default is 15.6 ms, and 1 ms on older systems where the default was 10 ms.
AFAIK there still is no good explanation why the newer PCs have default
resolution 10 ms.

Surprising is that value returned by GetSystemTimeAsFileTime or
NtQuerySystemTime
seems to update only once in system clock tick (15.6 ms in my case),
so when I call GetSystemTimeAsFileTime before and after Sleep(1), I got
_same_ value 7 times out of 8;
and on 8th time the difference jumps to 15 ms :( So the average Sleep()
delay of many samples is close to 1 ms.

Regards,
--PA
Apr 2 '08 #12

P: n/a
Pavel A. wrote:
You can get Sleep() delay on XP close to the current timer resolution
but measuring the actual sleep time can be difficult.
Not difficult, just use QueryPerformanceCounter.
I've made a simple test based on Sysinternals clockres sample.

The minimal resolution is 1 or 2 ms on most modern systems where the
default is 15.6 ms, and 1 ms on older systems where the default was
10 ms. AFAIK there still is no good explanation why the newer PCs
have default resolution 10 ms.

Surprising is that value returned by GetSystemTimeAsFileTime or
NtQuerySystemTime
seems to update only once in system clock tick (15.6 ms in my case),
so when I call GetSystemTimeAsFileTime before and after Sleep(1), I
got _same_ value 7 times out of 8;
and on 8th time the difference jumps to 15 ms :( So the average
Sleep() delay of many samples is close to 1 ms.

Regards,
--PA

Apr 2 '08 #13

P: n/a
"Pavel A." <pa*****@NOwritemeNO.comwrote in message
news:OP**************@TK2MSFTNGP03.phx.gbl...
You can get Sleep() delay on XP close to the current timer resolution
but measuring the actual sleep time can be difficult.
I've made a simple test based on Sysinternals clockres sample.

The minimal resolution is 1 or 2 ms on most modern systems where the
default is 15.6 ms, and 1 ms on older systems where the default was 10 ms.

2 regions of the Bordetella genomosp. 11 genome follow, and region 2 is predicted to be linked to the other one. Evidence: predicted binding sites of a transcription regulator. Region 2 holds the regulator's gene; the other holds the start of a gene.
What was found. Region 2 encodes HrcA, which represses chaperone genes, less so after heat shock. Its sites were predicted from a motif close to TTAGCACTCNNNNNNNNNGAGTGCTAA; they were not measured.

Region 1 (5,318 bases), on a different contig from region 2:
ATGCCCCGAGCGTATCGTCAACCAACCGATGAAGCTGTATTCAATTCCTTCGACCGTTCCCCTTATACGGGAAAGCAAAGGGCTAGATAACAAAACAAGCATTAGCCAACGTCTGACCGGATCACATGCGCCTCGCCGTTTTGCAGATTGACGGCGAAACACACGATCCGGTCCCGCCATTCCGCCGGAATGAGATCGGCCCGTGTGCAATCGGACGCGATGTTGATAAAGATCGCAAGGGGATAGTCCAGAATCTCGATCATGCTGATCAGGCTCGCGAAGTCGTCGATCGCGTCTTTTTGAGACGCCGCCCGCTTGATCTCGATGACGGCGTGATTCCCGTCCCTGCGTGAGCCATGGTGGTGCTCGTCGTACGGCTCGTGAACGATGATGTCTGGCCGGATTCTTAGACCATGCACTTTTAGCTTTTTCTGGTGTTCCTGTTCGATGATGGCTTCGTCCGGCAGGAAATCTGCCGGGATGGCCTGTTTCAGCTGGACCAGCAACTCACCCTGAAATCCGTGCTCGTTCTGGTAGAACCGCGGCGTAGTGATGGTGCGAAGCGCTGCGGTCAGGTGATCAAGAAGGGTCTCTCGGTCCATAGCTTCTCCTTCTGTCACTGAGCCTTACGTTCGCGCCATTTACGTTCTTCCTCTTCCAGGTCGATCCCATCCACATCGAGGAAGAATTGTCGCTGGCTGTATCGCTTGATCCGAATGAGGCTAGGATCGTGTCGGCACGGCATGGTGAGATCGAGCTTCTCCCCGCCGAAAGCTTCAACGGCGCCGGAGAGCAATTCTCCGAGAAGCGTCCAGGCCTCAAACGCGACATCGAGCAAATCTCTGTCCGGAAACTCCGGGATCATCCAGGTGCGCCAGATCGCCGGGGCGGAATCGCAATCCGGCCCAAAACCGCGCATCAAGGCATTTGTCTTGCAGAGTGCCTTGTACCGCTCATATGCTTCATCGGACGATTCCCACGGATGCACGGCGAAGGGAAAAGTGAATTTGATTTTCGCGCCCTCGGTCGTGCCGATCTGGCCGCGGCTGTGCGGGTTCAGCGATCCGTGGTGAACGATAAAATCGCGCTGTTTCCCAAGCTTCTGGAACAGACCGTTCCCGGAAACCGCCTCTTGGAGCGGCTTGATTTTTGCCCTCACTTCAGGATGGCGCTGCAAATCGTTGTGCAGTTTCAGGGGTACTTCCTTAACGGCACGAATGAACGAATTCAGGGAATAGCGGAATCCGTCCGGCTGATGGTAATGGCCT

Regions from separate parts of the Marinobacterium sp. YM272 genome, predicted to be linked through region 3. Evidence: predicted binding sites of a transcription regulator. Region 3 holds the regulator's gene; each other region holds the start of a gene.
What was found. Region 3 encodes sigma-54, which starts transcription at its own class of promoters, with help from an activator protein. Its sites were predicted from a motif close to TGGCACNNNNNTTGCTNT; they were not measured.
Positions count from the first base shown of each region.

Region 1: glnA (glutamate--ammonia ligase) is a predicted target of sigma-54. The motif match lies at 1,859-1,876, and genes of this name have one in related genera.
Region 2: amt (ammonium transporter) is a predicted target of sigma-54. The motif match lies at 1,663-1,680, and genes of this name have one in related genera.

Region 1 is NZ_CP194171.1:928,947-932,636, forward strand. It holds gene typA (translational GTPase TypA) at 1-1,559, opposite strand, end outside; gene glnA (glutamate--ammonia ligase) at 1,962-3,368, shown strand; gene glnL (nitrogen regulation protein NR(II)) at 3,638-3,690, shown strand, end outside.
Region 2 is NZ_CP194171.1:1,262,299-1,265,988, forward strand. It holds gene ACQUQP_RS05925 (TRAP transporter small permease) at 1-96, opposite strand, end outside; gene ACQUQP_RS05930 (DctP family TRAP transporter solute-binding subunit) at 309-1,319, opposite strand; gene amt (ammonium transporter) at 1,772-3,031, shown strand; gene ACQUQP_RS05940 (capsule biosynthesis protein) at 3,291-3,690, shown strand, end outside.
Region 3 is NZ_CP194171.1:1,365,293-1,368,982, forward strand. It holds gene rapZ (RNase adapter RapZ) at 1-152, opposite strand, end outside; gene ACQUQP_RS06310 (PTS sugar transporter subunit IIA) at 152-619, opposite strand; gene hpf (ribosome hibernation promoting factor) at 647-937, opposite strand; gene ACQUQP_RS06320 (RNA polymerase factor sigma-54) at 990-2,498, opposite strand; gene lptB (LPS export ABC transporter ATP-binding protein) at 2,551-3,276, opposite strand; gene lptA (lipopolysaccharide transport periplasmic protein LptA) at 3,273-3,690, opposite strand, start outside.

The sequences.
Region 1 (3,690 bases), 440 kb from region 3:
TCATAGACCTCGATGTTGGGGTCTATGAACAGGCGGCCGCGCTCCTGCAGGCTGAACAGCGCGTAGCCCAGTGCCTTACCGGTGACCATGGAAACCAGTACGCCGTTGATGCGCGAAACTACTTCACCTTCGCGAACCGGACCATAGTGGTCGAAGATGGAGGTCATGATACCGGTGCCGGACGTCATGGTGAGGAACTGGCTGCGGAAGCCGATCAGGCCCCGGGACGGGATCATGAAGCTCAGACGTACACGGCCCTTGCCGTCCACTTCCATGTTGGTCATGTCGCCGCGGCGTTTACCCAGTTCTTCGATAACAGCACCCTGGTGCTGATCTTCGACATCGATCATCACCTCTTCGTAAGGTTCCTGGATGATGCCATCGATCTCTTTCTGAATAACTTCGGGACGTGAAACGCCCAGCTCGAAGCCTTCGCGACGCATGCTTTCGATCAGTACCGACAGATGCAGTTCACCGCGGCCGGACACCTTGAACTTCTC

AFAIK there still is no good explanation why the newer PCs have default
resolution 10 ms.

Surprising is that value returned by GetSystemTimeAsFileTime or
NtQuerySystemTime
seems to update only once in system clock tick (15.6 ms in my case),
so when I call GetSystemTimeAsFileTime before and after Sleep(1), I got
_same_ value 7 times out of 8;
and on 8th time the difference jumps to 15 ms :( So the average Sleep()
delay of many samples is close to 1 ms.

Regards,
--PA



Indeed, measuring is the key, but as I said before, you can't Sleep (or
Wait) for a reliable amount of time,
when sleeping (waiting) for < RTC interval, you give up your remaining
quantum, and you may possibly get re-scheduled after this period of time,
that is, after X msec. where X >= the remaining quantum.
For instance when you call Sleep(1) after your thread has run for Y msec,
you will probably sleep for 15.6 - X msec. on current multi-core/SMP
systems.
When you call Sleep(1) after your thread consumed 10 µsec of it's quantum,
this thread will sleep for at least 15.6 msec.
When you call Sleep(1) after your thread has consumed 14 msec you will sleep
for at least 1.6 msec.
That means you cannot reliably sleep with Windows ;-)

Compile and run the following sample , you'll see what I mean.
#ifndef _WIN32_WINNT
#define _WIN32_WINNT 0x0500
#endif
#define WIN32_LEAN_AND_MEAN
#include <windows.h>
#include <process.h>
#include <cstdio>
#include <math.h>
unsigned __stdcall Run(void* dummy)
{
double r = 0.0;
for(int i = 0; i < 50000000; i++)
{
r += (double)sqrt((double)i);
}
printf_s("%Lf\n", r);
_endthreadex(0);
return 0;
}
int main() {
__int64 startcount, stopCount, frequ;
QueryPerformanceFrequency((LARGE_INTEGER*)&frequ);
HANDLE tHandle;
unsigned thread_Id;
Sleep(1); // Give up the current quantum so we can start with a fresh one
after return
tHandle = reinterpret_cast<HANDLE>(_beginthreadex(0, 0, &Run, 0, 0,
&thread_Id ));
QueryPerformanceCounter((LARGE_INTEGER*)&startcoun t);
Sleep(1);
//Or, use next
// WaitForSingleObject(tHandle, 1); // wait for thread to finish or timeout
QueryPerformanceCounter((LARGE_INTEGER*)&stopCount );
CloseHandle(tHandle);
printf_s("%Lf seconds\n", (double)(stopCount - startcount)/frequ);
return 0;
}

Willy.

Apr 2 '08 #14